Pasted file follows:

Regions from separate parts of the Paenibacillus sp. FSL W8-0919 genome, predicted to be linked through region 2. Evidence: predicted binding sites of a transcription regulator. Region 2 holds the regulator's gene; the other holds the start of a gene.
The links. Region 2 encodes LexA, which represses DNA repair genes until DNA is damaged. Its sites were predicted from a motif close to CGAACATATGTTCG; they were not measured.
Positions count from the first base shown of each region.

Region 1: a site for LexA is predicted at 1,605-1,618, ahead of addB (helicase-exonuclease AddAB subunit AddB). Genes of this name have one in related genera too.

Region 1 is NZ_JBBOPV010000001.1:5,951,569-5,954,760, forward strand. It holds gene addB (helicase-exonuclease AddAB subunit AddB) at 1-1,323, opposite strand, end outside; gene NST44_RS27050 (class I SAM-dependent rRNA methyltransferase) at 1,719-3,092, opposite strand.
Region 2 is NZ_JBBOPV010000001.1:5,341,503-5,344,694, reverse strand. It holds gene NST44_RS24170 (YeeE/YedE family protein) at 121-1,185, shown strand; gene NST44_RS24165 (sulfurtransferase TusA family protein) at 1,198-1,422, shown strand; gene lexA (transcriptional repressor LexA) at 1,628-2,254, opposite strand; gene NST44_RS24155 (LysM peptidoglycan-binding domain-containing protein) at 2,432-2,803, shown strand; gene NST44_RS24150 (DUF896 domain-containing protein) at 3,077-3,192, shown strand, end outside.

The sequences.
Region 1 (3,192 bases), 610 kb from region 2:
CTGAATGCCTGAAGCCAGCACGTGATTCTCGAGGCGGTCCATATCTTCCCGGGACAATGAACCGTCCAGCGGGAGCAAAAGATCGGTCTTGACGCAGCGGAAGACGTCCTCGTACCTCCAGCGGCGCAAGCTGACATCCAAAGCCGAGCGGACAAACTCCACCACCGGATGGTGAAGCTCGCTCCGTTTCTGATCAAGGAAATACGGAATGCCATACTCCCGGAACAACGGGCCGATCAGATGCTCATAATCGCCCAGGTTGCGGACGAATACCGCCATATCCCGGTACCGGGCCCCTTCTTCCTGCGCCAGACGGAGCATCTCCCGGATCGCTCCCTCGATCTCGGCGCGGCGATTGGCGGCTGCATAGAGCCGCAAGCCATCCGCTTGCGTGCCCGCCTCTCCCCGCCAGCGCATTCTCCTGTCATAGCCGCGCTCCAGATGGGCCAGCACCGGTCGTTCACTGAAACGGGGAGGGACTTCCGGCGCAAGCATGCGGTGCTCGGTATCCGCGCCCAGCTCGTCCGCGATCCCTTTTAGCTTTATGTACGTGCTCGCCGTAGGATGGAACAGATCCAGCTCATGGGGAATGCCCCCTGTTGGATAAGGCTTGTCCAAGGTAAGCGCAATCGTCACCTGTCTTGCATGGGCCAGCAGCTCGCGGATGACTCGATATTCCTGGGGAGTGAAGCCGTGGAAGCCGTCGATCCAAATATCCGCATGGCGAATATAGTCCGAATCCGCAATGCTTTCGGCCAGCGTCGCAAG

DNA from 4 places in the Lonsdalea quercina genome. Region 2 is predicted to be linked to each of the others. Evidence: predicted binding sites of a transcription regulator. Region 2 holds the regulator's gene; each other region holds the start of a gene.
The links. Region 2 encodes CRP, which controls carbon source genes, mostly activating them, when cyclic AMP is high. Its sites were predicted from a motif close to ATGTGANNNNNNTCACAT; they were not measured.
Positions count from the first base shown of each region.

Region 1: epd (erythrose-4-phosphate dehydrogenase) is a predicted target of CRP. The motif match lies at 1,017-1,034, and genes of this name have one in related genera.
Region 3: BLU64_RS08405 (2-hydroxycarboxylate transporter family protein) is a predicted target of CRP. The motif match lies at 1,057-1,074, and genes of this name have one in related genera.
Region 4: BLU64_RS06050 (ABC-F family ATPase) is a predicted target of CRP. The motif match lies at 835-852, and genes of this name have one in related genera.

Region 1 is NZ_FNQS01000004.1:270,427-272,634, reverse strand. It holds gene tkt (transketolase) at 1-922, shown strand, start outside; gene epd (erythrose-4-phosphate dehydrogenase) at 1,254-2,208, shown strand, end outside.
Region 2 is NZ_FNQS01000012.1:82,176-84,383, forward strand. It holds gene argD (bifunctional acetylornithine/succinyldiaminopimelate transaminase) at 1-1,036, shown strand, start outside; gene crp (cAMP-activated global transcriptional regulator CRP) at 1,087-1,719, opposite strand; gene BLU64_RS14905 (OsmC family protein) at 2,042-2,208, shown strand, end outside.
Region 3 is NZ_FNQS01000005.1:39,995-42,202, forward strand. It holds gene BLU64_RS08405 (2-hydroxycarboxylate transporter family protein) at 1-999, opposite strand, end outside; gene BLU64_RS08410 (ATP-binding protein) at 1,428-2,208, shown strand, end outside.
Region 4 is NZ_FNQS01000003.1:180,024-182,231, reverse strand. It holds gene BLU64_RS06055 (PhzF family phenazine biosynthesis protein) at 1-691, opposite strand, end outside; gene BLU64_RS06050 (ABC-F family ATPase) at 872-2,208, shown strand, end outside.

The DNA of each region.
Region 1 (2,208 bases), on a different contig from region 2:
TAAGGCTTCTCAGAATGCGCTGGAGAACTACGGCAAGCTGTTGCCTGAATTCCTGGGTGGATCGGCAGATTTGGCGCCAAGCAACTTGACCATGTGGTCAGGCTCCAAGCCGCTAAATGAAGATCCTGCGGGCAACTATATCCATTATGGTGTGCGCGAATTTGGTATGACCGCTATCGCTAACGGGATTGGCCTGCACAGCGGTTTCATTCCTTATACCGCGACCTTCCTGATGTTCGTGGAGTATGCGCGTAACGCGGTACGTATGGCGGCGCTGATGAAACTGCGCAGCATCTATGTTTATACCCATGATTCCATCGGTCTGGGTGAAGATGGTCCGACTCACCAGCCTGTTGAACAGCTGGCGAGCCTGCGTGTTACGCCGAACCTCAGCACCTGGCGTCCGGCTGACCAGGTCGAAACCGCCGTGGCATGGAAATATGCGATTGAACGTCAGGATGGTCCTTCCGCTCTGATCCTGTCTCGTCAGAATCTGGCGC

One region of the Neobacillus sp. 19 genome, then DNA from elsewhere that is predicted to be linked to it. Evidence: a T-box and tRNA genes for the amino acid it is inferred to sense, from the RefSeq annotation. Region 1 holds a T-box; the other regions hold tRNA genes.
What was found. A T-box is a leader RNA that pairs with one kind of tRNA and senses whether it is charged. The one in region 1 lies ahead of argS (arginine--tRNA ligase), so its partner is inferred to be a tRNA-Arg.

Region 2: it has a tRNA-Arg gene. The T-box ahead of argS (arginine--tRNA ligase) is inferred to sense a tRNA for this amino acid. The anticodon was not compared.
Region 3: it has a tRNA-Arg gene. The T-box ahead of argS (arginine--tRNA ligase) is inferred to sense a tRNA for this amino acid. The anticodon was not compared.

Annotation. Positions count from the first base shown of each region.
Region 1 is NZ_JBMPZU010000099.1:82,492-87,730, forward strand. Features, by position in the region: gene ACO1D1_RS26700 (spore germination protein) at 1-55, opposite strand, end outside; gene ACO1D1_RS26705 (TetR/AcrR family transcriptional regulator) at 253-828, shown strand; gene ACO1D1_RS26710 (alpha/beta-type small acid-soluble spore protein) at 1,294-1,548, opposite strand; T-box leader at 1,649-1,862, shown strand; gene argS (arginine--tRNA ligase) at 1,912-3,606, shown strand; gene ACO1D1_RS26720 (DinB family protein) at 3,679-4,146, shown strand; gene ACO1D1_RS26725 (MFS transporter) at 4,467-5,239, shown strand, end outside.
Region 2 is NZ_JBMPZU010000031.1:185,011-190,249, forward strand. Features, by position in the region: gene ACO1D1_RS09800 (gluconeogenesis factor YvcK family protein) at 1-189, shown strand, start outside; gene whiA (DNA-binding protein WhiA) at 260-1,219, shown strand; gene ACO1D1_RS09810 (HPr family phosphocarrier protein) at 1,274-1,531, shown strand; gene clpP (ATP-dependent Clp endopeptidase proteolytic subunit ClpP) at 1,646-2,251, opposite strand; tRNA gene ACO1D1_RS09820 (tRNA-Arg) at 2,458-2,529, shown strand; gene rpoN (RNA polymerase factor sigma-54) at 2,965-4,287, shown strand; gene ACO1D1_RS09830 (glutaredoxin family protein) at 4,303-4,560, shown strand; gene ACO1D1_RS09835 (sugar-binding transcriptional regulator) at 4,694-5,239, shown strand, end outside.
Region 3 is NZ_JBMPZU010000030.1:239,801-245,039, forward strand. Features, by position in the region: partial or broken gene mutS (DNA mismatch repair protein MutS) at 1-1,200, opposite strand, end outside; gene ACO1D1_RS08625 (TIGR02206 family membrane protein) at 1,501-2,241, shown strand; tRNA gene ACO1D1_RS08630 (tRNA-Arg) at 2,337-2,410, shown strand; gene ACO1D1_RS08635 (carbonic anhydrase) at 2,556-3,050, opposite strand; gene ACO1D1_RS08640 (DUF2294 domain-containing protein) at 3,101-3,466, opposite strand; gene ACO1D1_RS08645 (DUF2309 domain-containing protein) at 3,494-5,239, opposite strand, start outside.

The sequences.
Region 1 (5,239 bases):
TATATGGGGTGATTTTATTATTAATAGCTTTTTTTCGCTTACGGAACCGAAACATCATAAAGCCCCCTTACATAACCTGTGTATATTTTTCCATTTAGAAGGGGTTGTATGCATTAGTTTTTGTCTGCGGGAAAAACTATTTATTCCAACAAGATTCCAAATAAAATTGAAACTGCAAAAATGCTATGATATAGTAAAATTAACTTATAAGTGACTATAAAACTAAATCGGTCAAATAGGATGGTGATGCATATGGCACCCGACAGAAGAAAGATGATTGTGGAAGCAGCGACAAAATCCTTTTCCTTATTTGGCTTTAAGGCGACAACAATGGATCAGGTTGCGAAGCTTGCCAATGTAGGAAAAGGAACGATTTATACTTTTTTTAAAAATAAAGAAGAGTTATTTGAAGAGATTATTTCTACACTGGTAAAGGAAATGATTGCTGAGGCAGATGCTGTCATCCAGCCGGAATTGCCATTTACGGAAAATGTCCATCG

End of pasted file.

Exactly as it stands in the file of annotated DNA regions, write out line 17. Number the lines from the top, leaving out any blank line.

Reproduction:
Region 2 is NZ_FNQS01000012.1:82,176-84,383, forward strand. It holds gene argD (bifunctional acetylornithine/succinyldiaminopimelate transaminase) at 1-1,036, shown strand, start outside; gene crp (cAMP-activated global transcriptional regulator CRP) at 1,087-1,719, opposite strand; gene BLU64_RS14905 (OsmC family protein) at 2,042-2,208, shown strand, end outside.